A Real Link To The Past

HIGH Gorgeous visuals.

LOW Obscurity in its puzzles and navigation. 

WTF Sony, let this team make a new Jak & Daxter. 


I love and respect many of the major, cinematic triple-A games that have come out in the last few years. As someone who recently bought a 4K TV and has been replaying 2018’s God of War, I’m still enamored with the detail and presentation that modern showstoppers manage to throw at the player. However, no amount of bells and whistles will make me forget that I miss stylized action-platformers starring colorful mascots. The PS2 era had many of them, balancing simple, entertaining stories with a wide variety in gameplay.

Sure, we still get the occasional Ratchet and Clank here and there, but why aren’t there more?

Ember Lab, a development studio with experience creating animated short films and commercials, plans to recapture the spirit of the action-platformer heyday with their debut, Kena: Bridge of Spirits. This adventure sees players controlling a girl named Kena as she searches for the sacred Mountain Shrine. In her world, those who die can still inhabit the physical world before moving on if they have unfinished business. Kena acts as a spirit guide, using her talents to help spirits leave the physical world in peace. 

Played from a third-person perspective, gameplay revolves around combat and puzzle-solving. Skirmishes are simple (but still enjoyable) thanks to the versatility of her staff. Instead of equipping different weapons, the staff acts as a Swiss army knife of sorts, letting Kena do things like grapple to different spots around the map, light-up magic crystals to open doors, and it can even convert itself into a bow for long-ranged attacks. Kena can also learn different light and heavy attacks thanks to a skill tree. 

Aiding her in combat and exploration are adorable small creatures known collectively as Rot. These dark, big-eyed creatures look like stuffed animals, smiling as they crowd around Kena. At the press of a button, they can be used to attack enemies or pick up objects to help solve puzzles. The light strategy and variety involved in their use help keep the action from getting stale.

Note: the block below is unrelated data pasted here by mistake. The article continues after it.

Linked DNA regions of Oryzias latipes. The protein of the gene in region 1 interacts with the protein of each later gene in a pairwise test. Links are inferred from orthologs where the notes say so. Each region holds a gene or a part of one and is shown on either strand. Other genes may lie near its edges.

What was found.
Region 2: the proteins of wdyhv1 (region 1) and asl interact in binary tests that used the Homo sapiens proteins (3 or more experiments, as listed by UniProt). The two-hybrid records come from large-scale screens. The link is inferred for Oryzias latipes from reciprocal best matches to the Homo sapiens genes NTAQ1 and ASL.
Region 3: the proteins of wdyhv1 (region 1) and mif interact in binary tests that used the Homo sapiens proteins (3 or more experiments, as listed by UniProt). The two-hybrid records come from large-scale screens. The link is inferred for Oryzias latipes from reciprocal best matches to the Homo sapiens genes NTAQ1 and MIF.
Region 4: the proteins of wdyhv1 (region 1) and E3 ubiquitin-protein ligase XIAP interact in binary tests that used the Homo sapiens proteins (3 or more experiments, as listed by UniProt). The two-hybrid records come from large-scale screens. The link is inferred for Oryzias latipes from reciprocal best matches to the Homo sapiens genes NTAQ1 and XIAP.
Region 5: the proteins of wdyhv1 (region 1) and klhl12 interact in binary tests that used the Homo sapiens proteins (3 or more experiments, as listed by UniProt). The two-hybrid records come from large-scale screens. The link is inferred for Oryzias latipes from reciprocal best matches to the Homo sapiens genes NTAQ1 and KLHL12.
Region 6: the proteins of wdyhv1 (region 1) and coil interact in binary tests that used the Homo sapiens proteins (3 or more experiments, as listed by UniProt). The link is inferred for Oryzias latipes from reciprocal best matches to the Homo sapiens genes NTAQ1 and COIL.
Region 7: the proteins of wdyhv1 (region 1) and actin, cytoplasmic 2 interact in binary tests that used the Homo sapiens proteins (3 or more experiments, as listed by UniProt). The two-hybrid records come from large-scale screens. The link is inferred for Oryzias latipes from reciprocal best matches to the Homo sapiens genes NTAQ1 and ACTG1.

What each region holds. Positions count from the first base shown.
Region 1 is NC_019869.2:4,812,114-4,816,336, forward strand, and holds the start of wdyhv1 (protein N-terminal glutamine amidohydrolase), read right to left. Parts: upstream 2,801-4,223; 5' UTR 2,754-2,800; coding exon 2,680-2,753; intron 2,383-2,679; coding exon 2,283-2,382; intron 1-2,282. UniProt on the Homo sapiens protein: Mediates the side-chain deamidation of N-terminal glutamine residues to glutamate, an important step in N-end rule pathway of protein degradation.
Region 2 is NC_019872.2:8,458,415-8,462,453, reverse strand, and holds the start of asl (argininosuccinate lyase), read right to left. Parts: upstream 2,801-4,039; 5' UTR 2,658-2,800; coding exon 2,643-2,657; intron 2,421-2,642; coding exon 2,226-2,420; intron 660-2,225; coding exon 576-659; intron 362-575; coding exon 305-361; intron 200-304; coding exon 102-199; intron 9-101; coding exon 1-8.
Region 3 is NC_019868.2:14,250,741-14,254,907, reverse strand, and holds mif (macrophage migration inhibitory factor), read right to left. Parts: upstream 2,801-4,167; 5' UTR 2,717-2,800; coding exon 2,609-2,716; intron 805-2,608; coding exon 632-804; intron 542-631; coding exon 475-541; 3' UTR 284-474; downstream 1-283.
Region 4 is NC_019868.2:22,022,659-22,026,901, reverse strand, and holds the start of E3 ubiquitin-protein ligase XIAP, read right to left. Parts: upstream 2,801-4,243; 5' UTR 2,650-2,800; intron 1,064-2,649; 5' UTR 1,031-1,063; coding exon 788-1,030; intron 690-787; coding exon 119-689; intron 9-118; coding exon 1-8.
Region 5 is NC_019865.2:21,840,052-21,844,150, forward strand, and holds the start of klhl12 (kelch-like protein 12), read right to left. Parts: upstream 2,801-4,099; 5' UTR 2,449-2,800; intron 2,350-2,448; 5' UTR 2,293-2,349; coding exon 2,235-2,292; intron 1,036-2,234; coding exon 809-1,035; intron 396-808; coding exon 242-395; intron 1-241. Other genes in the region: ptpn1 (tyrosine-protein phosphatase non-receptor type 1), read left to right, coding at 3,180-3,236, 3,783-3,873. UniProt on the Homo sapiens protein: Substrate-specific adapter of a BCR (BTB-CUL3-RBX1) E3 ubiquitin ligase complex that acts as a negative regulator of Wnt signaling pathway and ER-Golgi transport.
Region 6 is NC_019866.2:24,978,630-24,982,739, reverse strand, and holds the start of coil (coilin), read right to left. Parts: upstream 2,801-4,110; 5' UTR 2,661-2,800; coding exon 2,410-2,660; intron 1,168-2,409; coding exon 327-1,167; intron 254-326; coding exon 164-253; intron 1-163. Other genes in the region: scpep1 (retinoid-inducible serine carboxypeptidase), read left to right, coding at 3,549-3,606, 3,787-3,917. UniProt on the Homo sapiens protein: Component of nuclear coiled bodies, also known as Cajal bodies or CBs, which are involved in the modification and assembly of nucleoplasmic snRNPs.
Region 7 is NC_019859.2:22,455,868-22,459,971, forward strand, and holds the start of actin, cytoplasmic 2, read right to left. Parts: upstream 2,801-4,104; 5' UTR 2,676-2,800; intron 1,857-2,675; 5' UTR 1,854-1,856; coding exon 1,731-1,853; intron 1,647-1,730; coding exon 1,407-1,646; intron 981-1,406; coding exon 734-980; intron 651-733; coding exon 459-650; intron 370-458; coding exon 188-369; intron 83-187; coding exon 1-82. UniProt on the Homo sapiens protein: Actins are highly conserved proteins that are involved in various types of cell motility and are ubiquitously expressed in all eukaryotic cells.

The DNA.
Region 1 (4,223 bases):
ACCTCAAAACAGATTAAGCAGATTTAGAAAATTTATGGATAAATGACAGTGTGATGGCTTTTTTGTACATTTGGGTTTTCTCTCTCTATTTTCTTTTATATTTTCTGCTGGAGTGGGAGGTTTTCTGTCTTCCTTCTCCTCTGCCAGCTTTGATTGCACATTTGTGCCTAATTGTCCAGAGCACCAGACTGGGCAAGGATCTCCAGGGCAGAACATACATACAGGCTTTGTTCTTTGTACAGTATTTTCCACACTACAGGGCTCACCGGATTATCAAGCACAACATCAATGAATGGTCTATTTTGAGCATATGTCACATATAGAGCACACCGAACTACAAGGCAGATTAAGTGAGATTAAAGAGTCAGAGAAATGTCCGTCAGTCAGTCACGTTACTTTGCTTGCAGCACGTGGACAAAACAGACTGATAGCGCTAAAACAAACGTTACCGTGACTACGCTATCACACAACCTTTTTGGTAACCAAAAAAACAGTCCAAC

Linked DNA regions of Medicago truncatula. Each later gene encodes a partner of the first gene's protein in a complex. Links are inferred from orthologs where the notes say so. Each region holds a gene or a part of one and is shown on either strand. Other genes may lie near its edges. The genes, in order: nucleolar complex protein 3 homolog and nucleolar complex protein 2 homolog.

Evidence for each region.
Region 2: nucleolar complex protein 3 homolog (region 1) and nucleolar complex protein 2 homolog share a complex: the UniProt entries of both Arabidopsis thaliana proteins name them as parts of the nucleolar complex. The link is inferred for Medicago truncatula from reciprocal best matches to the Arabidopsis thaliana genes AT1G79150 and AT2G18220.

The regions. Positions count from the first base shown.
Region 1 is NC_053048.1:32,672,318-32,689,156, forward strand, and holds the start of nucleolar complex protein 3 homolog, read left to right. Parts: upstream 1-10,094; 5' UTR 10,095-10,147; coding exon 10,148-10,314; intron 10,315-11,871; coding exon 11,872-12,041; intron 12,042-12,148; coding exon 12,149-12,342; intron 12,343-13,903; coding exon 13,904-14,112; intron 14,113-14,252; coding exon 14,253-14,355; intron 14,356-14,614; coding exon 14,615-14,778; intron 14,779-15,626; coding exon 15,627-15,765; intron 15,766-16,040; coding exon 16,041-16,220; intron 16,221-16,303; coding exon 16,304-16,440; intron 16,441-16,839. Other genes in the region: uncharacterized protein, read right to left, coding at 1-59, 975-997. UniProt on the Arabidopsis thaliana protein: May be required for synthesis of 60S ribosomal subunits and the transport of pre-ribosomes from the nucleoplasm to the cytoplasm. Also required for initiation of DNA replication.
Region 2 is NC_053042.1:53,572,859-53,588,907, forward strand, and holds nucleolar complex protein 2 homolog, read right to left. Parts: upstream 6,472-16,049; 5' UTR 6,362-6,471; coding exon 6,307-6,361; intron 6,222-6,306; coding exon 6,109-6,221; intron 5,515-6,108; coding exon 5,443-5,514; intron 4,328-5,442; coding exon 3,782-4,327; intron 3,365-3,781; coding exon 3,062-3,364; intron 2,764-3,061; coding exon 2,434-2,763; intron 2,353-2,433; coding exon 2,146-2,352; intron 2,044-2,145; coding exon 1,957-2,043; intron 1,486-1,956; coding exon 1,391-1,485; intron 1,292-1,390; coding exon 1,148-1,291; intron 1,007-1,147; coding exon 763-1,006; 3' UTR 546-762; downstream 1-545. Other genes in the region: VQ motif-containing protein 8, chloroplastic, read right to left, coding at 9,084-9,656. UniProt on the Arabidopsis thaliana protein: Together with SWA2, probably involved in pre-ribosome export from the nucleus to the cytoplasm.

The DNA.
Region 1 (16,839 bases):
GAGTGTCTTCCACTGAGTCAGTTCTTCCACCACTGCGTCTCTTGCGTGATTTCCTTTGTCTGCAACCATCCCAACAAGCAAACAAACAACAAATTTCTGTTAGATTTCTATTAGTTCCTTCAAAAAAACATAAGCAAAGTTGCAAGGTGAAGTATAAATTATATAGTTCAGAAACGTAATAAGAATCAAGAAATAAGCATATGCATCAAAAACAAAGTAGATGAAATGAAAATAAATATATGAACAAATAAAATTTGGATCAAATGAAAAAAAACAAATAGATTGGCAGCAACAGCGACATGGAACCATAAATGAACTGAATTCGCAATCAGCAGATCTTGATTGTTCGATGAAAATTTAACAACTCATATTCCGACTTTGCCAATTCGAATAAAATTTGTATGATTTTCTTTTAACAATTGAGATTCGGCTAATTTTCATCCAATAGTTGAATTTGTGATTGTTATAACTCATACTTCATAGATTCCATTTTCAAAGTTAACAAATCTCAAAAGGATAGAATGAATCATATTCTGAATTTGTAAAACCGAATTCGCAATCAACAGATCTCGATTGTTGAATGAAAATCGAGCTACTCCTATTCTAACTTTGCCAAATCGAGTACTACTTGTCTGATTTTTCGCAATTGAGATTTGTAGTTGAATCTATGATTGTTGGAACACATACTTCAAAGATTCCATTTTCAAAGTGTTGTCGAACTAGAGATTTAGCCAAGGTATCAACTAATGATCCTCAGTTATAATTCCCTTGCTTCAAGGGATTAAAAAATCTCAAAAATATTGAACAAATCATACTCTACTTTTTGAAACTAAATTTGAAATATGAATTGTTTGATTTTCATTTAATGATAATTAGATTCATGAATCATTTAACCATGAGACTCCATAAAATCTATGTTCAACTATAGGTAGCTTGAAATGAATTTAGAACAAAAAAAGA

While the combat isn’t the deepest around, the enemies do pose a healthy challenge from time to time. However, what really stumped me weren’t the enemy encounters — it was the puzzles.

I admit that I’m generally pretty bad at puzzles in games of this sort so this didn’t surprise me, but I did find myself relying on the built-in hint guides available via the PS5’s dashboard. For those who don’t know, the PlayStation 5 launched with a nifty hint feature, called Game Help, that works with most PS exclusives.

Pressing the PS button on the controller brings it up while playing, and it will guide players through the current sections they’re in. It helped me more than once with the lack of a mini-map or any markers on the HUD. Also, being provided solutions to puzzles and challenges was great.

The puzzles themselves either involve using the Rot to move statues to a specific spot, shooting targets in a specific order, or killing a set number of enemies within a certain time limit. Some are easier than others, but at times, I felt like they were a bit obscure. I appreciate that my PS5 had my back, but those without Playstation Plus and the Game Help feature are out of luck since it’s exclusive to subscribers. That said, I think the overall experience would have been improved with a better hint system baked into the game itself, or at least a minimap.

Even with occasional combat difficulty and some obscure puzzles, Kena is is an absolutely gorgeous adventure. Ember’s origins as an animation studio dating back to the release of an impressive Zelda fan short, (which is appropriate given the influence the series has clearly had on Kena) are on full display thanks to gorgeous vistas and beautifully animated cutscenes. Kena is expressive every time she attacks, runs, swims, and climbs, and I found myself pausing to get a closer look at her model in the photo mode. Her facial expressions change with different actions, so seeing her raw fury as she unleashed a heavy attack was great. It’s easily one of the most impressive-looking games of the year and sports strong style.

Kena fills the void left by a now-scarce genre that used to be far more common than it is today. It’s a simple story of love and loss with gorgeous visuals and a play loop ripped straight from the PS2 era. I would have liked a few more concessions to help players navigate the world and its challenges, but I still enjoyed my time here — it doesn’t reinvent the action-adventure platformer wheel, but it managed to put a nostalgic smile on my face.

Rating: 8 out of 10

Disclosures: This game is published by and developed by Ember Lab. It is available on PS4, PS5, and PC. This copy of the game was obtained via publisher and reviewed on the PS5. Approximately 10 hours were spent in the single-player and the game was completed. There is no multiplayer. 

Parents: According to the ESRB this game is rated  T for Fantasy Violence. While the game isn’t too violent for young kids, a lot of the game’s narrative deals with death, tragic loss, and the unwillingness to let go. I think most parents would be better off letting only older kids play this one. 

Colorblind Modes: There are no colorblind modes available

Deaf & Hard of Hearing Gamers: Subtitles and on-screen instructions cannot be adjusted but the audio is not needed to enjoy this game, thanks to the abundance of visual cues. This game is fully accessible. 

Remappable Controls: Yes the controls are remappable. 

Cj Salcedo
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